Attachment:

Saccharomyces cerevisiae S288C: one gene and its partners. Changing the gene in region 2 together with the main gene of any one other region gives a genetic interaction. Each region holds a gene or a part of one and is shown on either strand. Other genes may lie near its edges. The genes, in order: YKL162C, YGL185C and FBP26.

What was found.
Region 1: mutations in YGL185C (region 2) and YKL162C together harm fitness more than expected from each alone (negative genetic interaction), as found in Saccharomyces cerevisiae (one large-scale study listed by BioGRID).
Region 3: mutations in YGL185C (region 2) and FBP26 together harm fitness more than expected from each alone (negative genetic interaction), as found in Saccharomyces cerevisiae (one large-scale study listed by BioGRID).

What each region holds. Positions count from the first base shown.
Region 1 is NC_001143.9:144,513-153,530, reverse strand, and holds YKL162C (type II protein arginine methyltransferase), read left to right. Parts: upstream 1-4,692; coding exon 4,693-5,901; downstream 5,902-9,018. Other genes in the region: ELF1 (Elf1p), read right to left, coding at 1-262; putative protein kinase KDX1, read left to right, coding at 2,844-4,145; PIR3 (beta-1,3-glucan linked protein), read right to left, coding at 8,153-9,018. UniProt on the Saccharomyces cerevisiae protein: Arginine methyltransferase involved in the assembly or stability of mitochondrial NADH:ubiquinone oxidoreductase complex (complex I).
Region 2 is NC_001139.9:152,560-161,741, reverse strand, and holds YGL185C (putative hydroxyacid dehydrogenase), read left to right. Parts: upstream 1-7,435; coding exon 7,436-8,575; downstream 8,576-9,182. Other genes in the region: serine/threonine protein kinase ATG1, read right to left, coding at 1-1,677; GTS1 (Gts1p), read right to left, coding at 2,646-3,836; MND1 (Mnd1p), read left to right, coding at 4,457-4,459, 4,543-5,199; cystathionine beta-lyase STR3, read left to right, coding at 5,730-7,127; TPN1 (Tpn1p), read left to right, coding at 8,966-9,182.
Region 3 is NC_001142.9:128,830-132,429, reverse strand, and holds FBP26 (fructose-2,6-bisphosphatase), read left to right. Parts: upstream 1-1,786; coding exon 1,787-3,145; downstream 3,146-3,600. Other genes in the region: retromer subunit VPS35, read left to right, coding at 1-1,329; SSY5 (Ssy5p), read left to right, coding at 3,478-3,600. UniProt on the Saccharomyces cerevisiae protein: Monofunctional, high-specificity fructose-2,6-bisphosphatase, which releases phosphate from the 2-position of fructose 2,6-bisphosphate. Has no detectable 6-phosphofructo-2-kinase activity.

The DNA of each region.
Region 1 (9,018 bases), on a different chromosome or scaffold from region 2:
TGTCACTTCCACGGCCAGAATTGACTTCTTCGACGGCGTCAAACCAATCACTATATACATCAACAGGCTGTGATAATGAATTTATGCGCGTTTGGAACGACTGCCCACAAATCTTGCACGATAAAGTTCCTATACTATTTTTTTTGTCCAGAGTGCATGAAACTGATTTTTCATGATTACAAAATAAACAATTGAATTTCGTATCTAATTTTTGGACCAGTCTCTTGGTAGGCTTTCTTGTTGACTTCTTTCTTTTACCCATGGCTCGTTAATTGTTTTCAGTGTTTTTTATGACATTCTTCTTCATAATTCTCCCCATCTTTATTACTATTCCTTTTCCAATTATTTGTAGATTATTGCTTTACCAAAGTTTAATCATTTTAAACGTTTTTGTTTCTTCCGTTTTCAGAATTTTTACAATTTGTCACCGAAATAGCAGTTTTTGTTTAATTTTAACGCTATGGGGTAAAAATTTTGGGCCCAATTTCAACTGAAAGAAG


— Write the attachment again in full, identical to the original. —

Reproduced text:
Saccharomyces cerevisiae S288C: one gene and its partners. Changing the gene in region 2 together with the main gene of any one other region gives a genetic interaction. Each region holds a gene or a part of one and is shown on either strand. Other genes may lie near its edges. The genes, in order: YKL162C, YGL185C and FBP26.

What was found.
Region 1: mutations in YGL185C (region 2) and YKL162C together harm fitness more than expected from each alone (negative genetic interaction), as found in Saccharomyces cerevisiae (one large-scale study listed by BioGRID).
Region 3: mutations in YGL185C (region 2) and FBP26 together harm fitness more than expected from each alone (negative genetic interaction), as found in Saccharomyces cerevisiae (one large-scale study listed by BioGRID).

What each region holds. Positions count from the first base shown.
Region 1 is NC_001143.9:144,513-153,530, reverse strand, and holds YKL162C (type II protein arginine methyltransferase), read left to right. Parts: upstream 1-4,692; coding exon 4,693-5,901; downstream 5,902-9,018. Other genes in the region: ELF1 (Elf1p), read right to left, coding at 1-262; putative protein kinase KDX1, read left to right, coding at 2,844-4,145; PIR3 (beta-1,3-glucan linked protein), read right to left, coding at 8,153-9,018. UniProt on the Saccharomyces cerevisiae protein: Arginine methyltransferase involved in the assembly or stability of mitochondrial NADH:ubiquinone oxidoreductase complex (complex I).
Region 2 is NC_001139.9:152,560-161,741, reverse strand, and holds YGL185C (putative hydroxyacid dehydrogenase), read left to right. Parts: upstream 1-7,435; coding exon 7,436-8,575; downstream 8,576-9,182. Other genes in the region: serine/threonine protein kinase ATG1, read right to left, coding at 1-1,677; GTS1 (Gts1p), read right to left, coding at 2,646-3,836; MND1 (Mnd1p), read left to right, coding at 4,457-4,459, 4,543-5,199; cystathionine beta-lyase STR3, read left to right, coding at 5,730-7,127; TPN1 (Tpn1p), read left to right, coding at 8,966-9,182.
Region 3 is NC_001142.9:128,830-132,429, reverse strand, and holds FBP26 (fructose-2,6-bisphosphatase), read left to right. Parts: upstream 1-1,786; coding exon 1,787-3,145; downstream 3,146-3,600. Other genes in the region: retromer subunit VPS35, read left to right, coding at 1-1,329; SSY5 (Ssy5p), read left to right, coding at 3,478-3,600. UniProt on the Saccharomyces cerevisiae protein: Monofunctional, high-specificity fructose-2,6-bisphosphatase, which releases phosphate from the 2-position of fructose 2,6-bisphosphate. Has no detectable 6-phosphofructo-2-kinase activity.

The DNA of each region.
Region 1 (9,018 bases), on a different chromosome or scaffold from region 2:
TGTCACTTCCACGGCCAGAATTGACTTCTTCGACGGCGTCAAACCAATCACTATATACATCAACAGGCTGTGATAATGAATTTATGCGCGTTTGGAACGACTGCCCACAAATCTTGCACGATAAAGTTCCTATACTATTTTTTTTGTCCAGAGTGCATGAAACTGATTTTTCATGATTACAAAATAAACAATTGAATTTCGTATCTAATTTTTGGACCAGTCTCTTGGTAGGCTTTCTTGTTGACTTCTTTCTTTTACCCATGGCTCGTTAATTGTTTTCAGTGTTTTTTATGACATTCTTCTTCATAATTCTCCCCATCTTTATTACTATTCCTTTTCCAATTATTTGTAGATTATTGCTTTACCAAAGTTTAATCATTTTAAACGTTTTTGTTTCTTCCGTTTTCAGAATTTTTACAATTTGTCACCGAAATAGCAGTTTTTGTTTAATTTTAACGCTATGGGGTAAAAATTTTGGGCCCAATTTCAACTGAAAGAAG